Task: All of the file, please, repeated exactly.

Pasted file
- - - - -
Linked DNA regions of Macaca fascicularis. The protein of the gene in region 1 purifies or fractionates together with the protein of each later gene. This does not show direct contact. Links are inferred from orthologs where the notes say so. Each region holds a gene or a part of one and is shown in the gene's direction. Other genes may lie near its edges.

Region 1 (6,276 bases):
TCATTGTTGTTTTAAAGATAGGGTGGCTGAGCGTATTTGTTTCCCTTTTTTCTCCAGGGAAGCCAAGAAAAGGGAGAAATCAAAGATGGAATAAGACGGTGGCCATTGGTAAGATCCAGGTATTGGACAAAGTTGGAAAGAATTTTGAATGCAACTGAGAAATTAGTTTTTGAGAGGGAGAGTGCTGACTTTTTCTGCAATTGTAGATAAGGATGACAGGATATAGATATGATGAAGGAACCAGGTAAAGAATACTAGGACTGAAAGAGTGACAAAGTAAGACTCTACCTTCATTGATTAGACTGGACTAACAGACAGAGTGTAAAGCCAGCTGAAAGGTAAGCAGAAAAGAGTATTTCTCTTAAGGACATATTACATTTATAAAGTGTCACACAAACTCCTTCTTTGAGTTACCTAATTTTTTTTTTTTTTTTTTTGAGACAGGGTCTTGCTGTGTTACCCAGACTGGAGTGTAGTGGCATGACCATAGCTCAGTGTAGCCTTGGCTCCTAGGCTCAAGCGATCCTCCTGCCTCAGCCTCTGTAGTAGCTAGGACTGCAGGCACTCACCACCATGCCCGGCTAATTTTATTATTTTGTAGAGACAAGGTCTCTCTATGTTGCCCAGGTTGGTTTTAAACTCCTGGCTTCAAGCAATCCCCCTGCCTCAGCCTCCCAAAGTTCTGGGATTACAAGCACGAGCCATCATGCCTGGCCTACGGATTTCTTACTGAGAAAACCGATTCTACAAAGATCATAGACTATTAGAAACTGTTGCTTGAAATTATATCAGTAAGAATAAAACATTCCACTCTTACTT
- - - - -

Linked DNA regions of Macaca fascicularis. The protein of the gene in region 1 purifies or fractionates together with the protein of each later gene. This does not show direct contact. Links are inferred from orthologs where the notes say so. Each region holds a gene or a part of one and is shown in the gene's direction. Other genes may lie near its edges.

Region 1 (6,276 bases):
TCATTGTTGTTTTAAAGATAGGGTGGCTGAGCGTATTTGTTTCCCTTTTTTCTCCAGGGAAGCCAAGAAAAGGGAGAAATCAAAGATGGAATAAGACGGTGGCCATTGGTAAGATCCAGGTATTGGACAAAGTTGGAAAGAATTTTGAATGCAACTGAGAAATTAGTTTTTGAGAGGGAGAGTGCTGACTTTTTCTGCAATTGTAGATAAGGATGACAGGATATAGATATGATGAAGGAACCAGGTAAAGAATACTAGGACTGAAAGAGTGACAAAGTAAGACTCTACCTTCATTGATTAGACTGGACTAACAGACAGAGTGTAAAGCCAGCTGAAAGGTAAGCAGAAAAGAGTATTTCTCTTAAGGACATATTACATTTATAAAGTGTCACACAAACTCCTTCTTTGAGTTACCTAATTTTTTTTTTTTTTTTTTTGAGACAGGGTCTTGCTGTGTTACCCAGACTGGAGTGTAGTGGCATGACCATAGCTCAGTGTAGCCTTGGCTCCTAGGCTCAAGCGATCCTCCTGCCTCAGCCTCTGTAGTAGCTAGGACTGCAGGCACTCACCACCATGCCCGGCTAATTTTATTATTTTGTAGAGACAAGGTCTCTCTATGTTGCCCAGGTTGGTTTTAAACTCCTGGCTTCAAGCAATCCCCCTGCCTCAGCCTCCCAAAGTTCTGGGATTACAAGCACGAGCCATCATGCCTGGCCTACGGATTTCTTACTGAGAAAACCGATTCTACAAAGATCATAGACTATTAGAAACTGTTGCTTGAAATTATATCAGTAAGAATAAAACATTCCACTCTTACTT